2. Nate Winchester

    Here’s my logical problem with his argument (just from reading the book jacket, I’m willing to give the book a chance when it’s cheaper or if I’m loaned a copy).

    Say I want to find out the cause of coughing and look in a medical textbook. What will I find? Why there are several possibilities for a person coughing. Does that invalidate the textbook? Should I just throw out western medicine and say “it has no answers”?

    Does Ehrman ever point out or bring up ANY support that the different views of suffering in the Bible are MUTUALLY EXCLUSIVE to one another? This whole book strikes me as the rant of a spoiled child who, upon asking his father why his allowance isn’t more and getting a long complex explanation about economies, dad’s pay, bills, taxes etc, simply cries that daddy doesn’t love him.

  3. Lightbearer

    Okay, I just read through the blog, and the two above comments.

    To Phil: Suffering is a very simple concept to someone who understands science in general, and biology in particular, and has a naturalistic, non-interventionist, non-theistic point of view. It’s the believer in an all-powerful, all-knowing, and all-loving supernatural, interventionist creator, that requires the metaphysical hoop-jumping of apologetics. Erhman is attempting to show that even the most nimble of apologists stumble over this question.

    To Scott: Your last comment is a good example of hoop-jumping: “To know God more intimately, to grasp His “ways,” makes it a bit easier to continue to trust Him, even when His “acts” make no sense to me whatsoever.” In other words, you don’t have an answer, and don’t expect one anytime soon. Even more revealing: “His “severe mercy” is only seen through my suffering, and I think that’s all the more this created being need comprehend in this life to know Him better.” In other words, you don’t even deserve an answer. Battered Spouse Syndrome, anyone?

    To Nate: your analogy fails in this way: the medical textbook states the function of coughing, methodology, plus several examples of catalysts for coughing. It then goes on to show known reasons for it to go wrong, various remedies and solutions, and the state of current research. None of this is “mutually exclusive.” Why? Because it only includes that which has been verified to work. Nowhere in a medical textbook will be found faith-healing, demons, intercessory prayer, hexes, witchcraft, djinns, sin, pixies, potions, warlocks, amulets, disco music :), etc., or any of the other causes and cures thought up throughout the history of the human race. Even if multiple causes and cures were found, none of them necessarily contradict each other.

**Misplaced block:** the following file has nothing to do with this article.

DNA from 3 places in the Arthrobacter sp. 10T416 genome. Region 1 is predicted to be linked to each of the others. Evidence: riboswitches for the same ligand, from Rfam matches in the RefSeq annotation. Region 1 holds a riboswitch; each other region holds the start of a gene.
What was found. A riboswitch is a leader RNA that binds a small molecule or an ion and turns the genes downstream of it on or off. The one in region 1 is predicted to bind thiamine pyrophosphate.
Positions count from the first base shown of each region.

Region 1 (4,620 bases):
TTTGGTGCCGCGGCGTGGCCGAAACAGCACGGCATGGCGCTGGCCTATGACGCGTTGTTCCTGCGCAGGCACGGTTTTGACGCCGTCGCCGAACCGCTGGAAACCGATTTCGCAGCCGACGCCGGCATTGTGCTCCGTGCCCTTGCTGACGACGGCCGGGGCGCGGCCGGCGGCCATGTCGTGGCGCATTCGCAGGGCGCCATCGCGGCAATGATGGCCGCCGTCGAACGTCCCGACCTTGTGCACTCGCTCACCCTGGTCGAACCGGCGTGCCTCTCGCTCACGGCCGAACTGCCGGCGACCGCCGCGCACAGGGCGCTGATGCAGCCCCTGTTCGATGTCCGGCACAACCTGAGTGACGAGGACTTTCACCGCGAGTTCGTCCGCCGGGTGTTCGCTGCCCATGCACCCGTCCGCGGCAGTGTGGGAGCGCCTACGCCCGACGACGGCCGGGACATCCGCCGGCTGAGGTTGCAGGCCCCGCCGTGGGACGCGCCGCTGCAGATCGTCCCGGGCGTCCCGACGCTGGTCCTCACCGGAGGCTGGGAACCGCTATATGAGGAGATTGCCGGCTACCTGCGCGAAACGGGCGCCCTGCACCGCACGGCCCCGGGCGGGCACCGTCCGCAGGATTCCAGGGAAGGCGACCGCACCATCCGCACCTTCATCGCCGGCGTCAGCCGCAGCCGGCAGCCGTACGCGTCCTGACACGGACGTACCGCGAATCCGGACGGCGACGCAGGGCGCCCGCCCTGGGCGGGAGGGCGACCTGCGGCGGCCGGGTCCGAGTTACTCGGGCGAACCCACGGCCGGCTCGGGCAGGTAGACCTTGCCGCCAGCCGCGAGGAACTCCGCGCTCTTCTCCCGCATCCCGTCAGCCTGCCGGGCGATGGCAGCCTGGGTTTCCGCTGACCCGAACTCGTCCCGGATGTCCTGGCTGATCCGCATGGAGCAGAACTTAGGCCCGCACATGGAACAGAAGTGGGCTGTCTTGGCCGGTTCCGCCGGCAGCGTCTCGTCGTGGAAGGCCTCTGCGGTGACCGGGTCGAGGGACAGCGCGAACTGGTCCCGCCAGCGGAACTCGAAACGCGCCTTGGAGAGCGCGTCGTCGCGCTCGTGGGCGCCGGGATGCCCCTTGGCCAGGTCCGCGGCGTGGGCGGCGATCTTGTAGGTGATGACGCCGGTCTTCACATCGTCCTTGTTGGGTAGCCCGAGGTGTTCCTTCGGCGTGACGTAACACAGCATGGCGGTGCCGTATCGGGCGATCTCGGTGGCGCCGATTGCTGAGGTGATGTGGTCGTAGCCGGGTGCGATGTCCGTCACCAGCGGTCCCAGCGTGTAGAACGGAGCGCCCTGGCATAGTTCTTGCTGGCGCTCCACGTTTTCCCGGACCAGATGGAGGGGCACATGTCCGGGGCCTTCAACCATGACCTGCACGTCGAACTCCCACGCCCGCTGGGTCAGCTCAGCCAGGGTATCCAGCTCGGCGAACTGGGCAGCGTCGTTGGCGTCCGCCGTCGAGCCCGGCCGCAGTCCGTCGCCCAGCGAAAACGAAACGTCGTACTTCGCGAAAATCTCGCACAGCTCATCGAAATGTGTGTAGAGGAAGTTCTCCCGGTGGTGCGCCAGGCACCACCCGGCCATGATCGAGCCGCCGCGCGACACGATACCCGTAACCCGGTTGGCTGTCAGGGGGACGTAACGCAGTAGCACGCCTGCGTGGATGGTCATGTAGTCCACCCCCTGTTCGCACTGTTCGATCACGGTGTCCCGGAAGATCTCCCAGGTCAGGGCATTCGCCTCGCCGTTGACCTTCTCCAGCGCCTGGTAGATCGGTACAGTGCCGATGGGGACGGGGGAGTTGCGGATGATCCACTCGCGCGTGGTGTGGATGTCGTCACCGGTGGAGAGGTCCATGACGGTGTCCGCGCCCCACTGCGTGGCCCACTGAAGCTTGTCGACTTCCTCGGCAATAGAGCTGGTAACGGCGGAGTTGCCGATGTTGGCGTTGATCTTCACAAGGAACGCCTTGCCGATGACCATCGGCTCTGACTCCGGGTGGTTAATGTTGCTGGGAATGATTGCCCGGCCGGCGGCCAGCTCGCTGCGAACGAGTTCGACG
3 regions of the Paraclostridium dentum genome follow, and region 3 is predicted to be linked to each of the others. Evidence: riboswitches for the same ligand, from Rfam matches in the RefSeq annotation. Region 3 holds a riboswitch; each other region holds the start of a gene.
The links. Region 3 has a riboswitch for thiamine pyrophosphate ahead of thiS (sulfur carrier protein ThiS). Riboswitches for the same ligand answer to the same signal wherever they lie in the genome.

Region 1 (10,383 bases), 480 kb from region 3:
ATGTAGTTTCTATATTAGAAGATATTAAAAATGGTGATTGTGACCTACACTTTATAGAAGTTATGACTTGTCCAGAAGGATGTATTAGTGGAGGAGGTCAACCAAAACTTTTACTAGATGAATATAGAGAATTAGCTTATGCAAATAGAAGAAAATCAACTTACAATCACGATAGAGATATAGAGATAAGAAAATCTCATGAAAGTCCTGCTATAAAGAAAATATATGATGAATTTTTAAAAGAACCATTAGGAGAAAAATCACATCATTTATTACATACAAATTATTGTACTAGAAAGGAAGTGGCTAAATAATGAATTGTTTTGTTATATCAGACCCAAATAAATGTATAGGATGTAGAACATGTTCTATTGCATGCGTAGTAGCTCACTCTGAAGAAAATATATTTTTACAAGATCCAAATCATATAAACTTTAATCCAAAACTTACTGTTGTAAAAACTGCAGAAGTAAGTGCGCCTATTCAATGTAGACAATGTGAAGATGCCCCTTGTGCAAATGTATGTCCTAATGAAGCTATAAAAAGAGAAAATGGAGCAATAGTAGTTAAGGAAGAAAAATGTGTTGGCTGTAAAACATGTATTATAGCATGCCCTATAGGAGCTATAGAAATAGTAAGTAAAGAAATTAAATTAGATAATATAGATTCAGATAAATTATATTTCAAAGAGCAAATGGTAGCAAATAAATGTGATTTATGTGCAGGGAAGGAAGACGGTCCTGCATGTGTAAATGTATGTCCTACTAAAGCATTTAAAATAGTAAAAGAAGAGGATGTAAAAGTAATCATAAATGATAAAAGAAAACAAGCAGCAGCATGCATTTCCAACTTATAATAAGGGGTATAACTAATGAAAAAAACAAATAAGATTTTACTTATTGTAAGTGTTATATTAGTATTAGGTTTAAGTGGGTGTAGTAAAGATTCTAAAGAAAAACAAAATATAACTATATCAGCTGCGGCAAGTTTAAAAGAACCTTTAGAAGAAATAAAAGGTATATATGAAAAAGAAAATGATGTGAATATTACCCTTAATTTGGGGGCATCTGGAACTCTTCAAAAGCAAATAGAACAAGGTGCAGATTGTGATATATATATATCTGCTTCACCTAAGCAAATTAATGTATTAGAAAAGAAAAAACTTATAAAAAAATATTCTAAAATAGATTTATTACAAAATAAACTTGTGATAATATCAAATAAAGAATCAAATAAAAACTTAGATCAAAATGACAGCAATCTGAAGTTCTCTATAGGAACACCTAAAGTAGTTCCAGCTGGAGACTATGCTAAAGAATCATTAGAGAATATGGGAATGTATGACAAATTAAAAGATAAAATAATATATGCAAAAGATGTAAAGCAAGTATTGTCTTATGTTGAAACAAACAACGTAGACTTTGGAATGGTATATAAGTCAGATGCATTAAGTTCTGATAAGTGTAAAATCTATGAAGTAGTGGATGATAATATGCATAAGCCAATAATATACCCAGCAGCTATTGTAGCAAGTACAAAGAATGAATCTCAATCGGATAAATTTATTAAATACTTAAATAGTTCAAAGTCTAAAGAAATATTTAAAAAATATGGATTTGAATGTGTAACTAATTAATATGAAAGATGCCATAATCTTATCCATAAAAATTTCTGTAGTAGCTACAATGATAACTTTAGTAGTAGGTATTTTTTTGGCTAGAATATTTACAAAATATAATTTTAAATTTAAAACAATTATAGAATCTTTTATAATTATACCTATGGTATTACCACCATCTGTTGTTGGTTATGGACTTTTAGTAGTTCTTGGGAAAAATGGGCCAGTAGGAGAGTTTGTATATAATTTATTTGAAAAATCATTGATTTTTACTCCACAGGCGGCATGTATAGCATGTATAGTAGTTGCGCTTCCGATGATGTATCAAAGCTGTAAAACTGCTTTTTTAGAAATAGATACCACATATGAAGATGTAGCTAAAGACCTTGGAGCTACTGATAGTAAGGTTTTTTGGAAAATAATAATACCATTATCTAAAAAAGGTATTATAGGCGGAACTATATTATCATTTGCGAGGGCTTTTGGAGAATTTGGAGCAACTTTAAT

This is completely different from a text that says A: it is the inerrant word of God and everything it says is true, B: it says contradictory things, C. when asked about the contradictions, it’s author rants and raves about how weak, stupid, and ungrateful you are, D. when fellow readers are asked about the contradictions, they pretend they aren’t there, or rant and rave (see C.). It’s not the rant of a spoiled child asking for more money (ironically, like the church). It’s the rant of a frustrated child asking for more understanding and instead being lied to, or given platitudes, or simply being dismissed out of hand, by a father who is suppose to love him.


  4. I’ve read the book and agree with Ligthbearer.

    To the curious mind, the Bible naturally poses the dilemma of theodicy/problem of evil, and it become painfully obvious that reconciling an allmight, all-loving God with the existence of suffering in our world is very difficult. The answer that Bart Ehrman proposes in his book for the existence of suffering is quite simple: there is no answer, there is no honest reason for its existence. He sadly admits how he wishes he could believe in God, and that there could be an honest answer that could place the question of Suffering in harmony with the God of the Bible .

    In an even more provocative note, he describes one of the most controversial viewpoints originally illustrated by Dostoevskys’ Ivan Karamazov:

    “…I don’t want harmony. From love for humanity I don’t want it. I would rather be left with the unavenged suffering. I would rather remain with my unavenged suffering and unsatisfied indignation, even if I were wrong. Besides, too high a price is asked for harmony; it’s beyond our means to pay so much to enter on it. And so I hasten to give back my entrance ticket, and if I am an honest man I am bound to give it back as soon as possible. And that I am doing. It’s not God that I don’t accept, Alyosha, only I most respectfully return him the ticket.”